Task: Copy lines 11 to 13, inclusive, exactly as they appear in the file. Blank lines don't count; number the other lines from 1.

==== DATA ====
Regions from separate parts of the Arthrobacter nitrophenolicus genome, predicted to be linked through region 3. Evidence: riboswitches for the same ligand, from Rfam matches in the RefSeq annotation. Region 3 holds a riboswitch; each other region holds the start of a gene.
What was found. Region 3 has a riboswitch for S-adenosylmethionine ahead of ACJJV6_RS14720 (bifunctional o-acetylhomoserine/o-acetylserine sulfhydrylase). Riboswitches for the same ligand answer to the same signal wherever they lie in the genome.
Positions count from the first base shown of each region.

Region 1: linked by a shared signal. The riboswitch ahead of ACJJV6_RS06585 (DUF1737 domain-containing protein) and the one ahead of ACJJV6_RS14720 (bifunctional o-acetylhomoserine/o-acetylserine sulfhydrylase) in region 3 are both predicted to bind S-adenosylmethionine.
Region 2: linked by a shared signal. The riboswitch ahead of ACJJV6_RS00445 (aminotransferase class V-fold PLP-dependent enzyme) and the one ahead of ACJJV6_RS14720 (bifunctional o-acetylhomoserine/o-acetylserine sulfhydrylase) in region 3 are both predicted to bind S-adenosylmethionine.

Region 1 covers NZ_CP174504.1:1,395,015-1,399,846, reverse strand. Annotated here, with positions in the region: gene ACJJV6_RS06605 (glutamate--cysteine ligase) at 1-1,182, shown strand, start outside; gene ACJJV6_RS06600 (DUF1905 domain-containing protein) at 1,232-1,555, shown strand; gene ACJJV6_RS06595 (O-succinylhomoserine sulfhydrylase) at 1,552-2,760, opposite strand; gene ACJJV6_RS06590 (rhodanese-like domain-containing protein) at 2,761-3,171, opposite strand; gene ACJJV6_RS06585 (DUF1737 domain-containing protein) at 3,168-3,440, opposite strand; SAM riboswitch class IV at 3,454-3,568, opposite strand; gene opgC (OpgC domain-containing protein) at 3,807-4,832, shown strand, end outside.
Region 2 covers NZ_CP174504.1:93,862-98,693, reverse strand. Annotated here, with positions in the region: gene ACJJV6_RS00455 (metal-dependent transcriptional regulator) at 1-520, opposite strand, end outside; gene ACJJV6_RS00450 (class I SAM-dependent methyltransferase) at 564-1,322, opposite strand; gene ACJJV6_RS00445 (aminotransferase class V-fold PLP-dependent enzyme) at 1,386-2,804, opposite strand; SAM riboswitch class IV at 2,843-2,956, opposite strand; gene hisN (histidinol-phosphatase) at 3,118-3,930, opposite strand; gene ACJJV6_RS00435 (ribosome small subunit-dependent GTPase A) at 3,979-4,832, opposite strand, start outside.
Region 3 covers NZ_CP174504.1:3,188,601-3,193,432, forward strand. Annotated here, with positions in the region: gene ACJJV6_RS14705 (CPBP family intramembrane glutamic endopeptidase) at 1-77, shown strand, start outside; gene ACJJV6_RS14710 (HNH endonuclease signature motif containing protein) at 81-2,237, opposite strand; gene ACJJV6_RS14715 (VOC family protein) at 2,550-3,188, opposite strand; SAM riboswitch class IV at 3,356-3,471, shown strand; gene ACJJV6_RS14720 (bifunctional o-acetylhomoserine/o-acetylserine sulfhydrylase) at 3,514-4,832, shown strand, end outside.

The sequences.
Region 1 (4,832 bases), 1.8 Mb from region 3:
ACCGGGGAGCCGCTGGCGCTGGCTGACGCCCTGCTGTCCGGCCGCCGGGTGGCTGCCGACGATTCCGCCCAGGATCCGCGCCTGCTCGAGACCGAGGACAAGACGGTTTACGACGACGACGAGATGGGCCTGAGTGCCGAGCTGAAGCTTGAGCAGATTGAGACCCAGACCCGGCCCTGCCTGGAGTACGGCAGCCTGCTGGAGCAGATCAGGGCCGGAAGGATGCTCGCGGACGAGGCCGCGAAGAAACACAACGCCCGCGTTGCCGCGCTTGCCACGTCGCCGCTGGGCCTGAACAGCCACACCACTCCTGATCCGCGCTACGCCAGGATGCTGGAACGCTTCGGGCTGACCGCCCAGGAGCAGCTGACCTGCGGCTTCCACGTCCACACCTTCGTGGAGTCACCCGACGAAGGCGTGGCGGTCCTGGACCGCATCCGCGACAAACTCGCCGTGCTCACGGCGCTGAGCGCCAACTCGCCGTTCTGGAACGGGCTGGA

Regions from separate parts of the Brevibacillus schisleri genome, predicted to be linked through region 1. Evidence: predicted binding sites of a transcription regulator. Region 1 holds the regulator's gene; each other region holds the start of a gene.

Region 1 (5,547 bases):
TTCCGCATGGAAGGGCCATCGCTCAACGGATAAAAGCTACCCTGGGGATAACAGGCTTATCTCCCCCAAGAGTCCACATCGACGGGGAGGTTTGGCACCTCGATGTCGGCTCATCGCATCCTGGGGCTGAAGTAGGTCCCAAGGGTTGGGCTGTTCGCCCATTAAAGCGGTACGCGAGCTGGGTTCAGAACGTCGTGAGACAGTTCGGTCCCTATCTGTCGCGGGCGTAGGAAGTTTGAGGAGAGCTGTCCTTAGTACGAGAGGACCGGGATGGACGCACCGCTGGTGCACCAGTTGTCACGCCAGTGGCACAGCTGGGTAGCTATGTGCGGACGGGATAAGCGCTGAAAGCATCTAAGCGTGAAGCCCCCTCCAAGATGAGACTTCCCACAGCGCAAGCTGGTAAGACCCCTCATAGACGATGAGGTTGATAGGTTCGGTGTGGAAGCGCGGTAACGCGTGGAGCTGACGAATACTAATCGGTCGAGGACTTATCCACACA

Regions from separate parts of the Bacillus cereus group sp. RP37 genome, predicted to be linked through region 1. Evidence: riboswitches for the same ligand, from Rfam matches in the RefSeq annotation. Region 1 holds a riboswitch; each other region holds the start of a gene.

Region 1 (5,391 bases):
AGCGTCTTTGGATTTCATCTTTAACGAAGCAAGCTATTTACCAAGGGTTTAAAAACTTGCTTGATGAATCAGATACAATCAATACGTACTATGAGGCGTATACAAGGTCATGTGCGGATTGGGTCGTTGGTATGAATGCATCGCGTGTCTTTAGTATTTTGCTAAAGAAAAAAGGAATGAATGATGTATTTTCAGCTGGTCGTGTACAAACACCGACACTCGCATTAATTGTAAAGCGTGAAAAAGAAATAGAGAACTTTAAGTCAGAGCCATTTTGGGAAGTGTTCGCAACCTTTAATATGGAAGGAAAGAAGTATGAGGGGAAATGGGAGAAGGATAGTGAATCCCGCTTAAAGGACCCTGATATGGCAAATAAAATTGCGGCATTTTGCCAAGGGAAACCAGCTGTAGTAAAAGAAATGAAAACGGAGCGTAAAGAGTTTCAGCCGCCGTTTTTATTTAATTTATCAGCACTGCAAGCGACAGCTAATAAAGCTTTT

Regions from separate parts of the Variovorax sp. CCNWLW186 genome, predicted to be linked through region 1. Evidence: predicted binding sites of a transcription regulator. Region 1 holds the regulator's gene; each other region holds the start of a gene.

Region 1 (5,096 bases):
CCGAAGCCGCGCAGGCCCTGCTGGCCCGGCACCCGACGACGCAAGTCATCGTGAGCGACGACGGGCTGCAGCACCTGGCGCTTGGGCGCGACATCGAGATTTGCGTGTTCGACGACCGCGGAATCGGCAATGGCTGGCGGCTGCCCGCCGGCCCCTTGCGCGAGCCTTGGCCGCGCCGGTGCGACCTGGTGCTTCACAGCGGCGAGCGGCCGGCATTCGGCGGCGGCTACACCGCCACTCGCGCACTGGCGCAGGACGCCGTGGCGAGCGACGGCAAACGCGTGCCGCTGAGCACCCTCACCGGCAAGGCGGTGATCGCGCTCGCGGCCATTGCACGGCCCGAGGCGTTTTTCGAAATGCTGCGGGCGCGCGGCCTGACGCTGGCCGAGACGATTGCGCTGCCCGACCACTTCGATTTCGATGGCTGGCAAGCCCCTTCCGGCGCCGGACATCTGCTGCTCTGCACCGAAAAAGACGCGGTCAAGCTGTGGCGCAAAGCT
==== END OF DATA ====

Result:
ACCGGGGAGCCGCTGGCGCTGGCTGACGCCCTGCTGTCCGGCCGCCGGGTGGCTGCCGACGATTCCGCCCAGGATCCGCGCCTGCTCGAGACCGAGGACAAGACGGTTTACGACGACGACGAGATGGGCCTGAGTGCCGAGCTGAAGCTTGAGCAGATTGAGACCCAGACCCGGCCCTGCCTGGAGTACGGCAGCCTGCTGGAGCAGATCAGGGCCGGAAGGATGCTCGCGGACGAGGCCGCGAAGAAACACAACGCCCGCGTTGCCGCGCTTGCCACGTCGCCGCTGGGCCTGAACAGCCACACCACTCCTGATCCGCGCTACGCCAGGATGCTGGAACGCTTCGGGCTGACCGCCCAGGAGCAGCTGACCTGCGGCTTCCACGTCCACACCTTCGTGGAGTCACCCGACGAAGGCGTGGCGGTCCTGGACCGCATCCGCGACAAACTCGCCGTGCTCACGGCGCTGAGCGCCAACTCGCCGTTCTGGAACGGGCTGGA

Regions from separate parts of the Brevibacillus schisleri genome, predicted to be linked through region 1. Evidence: predicted binding sites of a transcription regulator. Region 1 holds the regulator's gene; each other region holds the start of a gene.

Region 1 (5,547 bases):